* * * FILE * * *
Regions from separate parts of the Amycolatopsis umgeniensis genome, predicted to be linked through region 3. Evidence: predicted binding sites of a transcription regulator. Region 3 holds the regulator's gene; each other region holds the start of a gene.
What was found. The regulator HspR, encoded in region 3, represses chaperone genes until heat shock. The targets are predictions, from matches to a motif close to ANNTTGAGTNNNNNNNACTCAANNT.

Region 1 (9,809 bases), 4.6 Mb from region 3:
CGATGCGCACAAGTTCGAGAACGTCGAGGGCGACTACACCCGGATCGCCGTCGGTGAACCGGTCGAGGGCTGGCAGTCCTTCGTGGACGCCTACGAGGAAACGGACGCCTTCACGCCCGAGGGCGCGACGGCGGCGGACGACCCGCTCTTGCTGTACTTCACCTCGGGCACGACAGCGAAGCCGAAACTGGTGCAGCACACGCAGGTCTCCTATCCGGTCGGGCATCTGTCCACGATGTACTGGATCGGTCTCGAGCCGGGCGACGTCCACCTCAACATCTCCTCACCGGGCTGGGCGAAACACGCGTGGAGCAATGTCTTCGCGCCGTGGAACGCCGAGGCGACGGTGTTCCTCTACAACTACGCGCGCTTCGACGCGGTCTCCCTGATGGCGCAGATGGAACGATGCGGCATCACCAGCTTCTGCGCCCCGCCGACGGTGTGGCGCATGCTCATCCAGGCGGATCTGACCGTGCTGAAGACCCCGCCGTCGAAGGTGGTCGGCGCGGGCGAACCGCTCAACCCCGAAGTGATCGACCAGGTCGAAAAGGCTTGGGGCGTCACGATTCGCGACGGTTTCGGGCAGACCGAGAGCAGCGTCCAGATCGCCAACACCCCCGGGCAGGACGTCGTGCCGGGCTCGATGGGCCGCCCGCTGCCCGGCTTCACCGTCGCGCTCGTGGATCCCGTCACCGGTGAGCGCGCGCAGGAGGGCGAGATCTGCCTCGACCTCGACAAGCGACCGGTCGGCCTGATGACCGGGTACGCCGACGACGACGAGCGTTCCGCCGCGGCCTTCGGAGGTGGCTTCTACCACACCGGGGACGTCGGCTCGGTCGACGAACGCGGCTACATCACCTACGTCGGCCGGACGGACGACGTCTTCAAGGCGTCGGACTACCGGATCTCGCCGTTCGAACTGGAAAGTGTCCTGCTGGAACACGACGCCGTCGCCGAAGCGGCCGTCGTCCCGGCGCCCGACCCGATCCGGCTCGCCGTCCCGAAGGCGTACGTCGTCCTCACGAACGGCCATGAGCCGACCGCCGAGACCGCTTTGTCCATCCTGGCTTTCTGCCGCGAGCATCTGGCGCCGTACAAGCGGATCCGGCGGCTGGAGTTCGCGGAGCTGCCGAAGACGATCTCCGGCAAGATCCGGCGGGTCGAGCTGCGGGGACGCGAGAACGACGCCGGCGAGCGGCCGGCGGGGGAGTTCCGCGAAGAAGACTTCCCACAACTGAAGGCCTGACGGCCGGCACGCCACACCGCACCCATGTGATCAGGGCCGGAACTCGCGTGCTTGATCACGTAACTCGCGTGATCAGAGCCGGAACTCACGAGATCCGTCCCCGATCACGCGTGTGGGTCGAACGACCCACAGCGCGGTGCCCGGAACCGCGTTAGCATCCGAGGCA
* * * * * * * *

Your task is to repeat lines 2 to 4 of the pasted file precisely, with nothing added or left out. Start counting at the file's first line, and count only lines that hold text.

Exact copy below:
What was found. The regulator HspR, encoded in region 3, represses chaperone genes until heat shock. The targets are predictions, from matches to a motif close to ANNTTGAGTNNNNNNNACTCAANNT.

Region 1 (9,809 bases), 4.6 Mb from region 3:
CGATGCGCACAAGTTCGAGAACGTCGAGGGCGACTACACCCGGATCGCCGTCGGTGAACCGGTCGAGGGCTGGCAGTCCTTCGTGGACGCCTACGAGGAAACGGACGCCTTCACGCCCGAGGGCGCGACGGCGGCGGACGACCCGCTCTTGCTGTACTTCACCTCGGGCACGACAGCGAAGCCGAAACTGGTGCAGCACACGCAGGTCTCCTATCCGGTCGGGCATCTGTCCACGATGTACTGGATCGGTCTCGAGCCGGGCGACGTCCACCTCAACATCTCCTCACCGGGCTGGGCGAAACACGCGTGGAGCAATGTCTTCGCGCCGTGGAACGCCGAGGCGACGGTGTTCCTCTACAACTACGCGCGCTTCGACGCGGTCTCCCTGATGGCGCAGATGGAACGATGCGGCATCACCAGCTTCTGCGCCCCGCCGACGGTGTGGCGCATGCTCATCCAGGCGGATCTGACCGTGCTGAAGACCCCGCCGTCGAAGGTGGTCGGCGCGGGCGAACCGCTCAACCCCGAAGTGATCGACCAGGTCGAAAAGGCTTGGGGCGTCACGATTCGCGACGGTTTCGGGCAGACCGAGAGCAGCGTCCAGATCGCCAACACCCCCGGGCAGGACGTCGTGCCGGGCTCGATGGGCCGCCCGCTGCCCGGCTTCACCGTCGCGCTCGTGGATCCCGTCACCGGTGAGCGCGCGCAGGAGGGCGAGATCTGCCTCGACCTCGACAAGCGACCGGTCGGCCTGATGACCGGGTACGCCGACGACGACGAGCGTTCCGCCGCGGCCTTCGGAGGTGGCTTCTACCACACCGGGGACGTCGGCTCGGTCGACGAACGCGGCTACATCACCTACGTCGGCCGGACGGACGACGTCTTCAAGGCGTCGGACTACCGGATCTCGCCGTTCGAACTGGAAAGTGTCCTGCTGGAACACGACGCCGTCGCCGAAGCGGCCGTCGTCCCGGCGCCCGACCCGATCCGGCTCGCCGTCCCGAAGGCGTACGTCGTCCTCACGAACGGCCATGAGCCGACCGCCGAGACCGCTTTGTCCATCCTGGCTTTCTGCCGCGAGCATCTGGCGCCGTACAAGCGGATCCGGCGGCTGGAGTTCGCGGAGCTGCCGAAGACGATCTCCGGCAAGATCCGGCGGGTCGAGCTGCGGGGACGCGAGAACGACGCCGGCGAGCGGCCGGCGGGGGAGTTCCGCGAAGAAGACTTCCCACAACTGAAGGCCTGACGGCCGGCACGCCACACCGCACCCATGTGATCAGGGCCGGAACTCGCGTGCTTGATCACGTAACTCGCGTGATCAGAGCCGGAACTCACGAGATCCGTCCCCGATCACGCGTGTGGGTCGAACGACCCACAGCGCGGTGCCCGGAACCGCGTTAGCATCCGAGGCA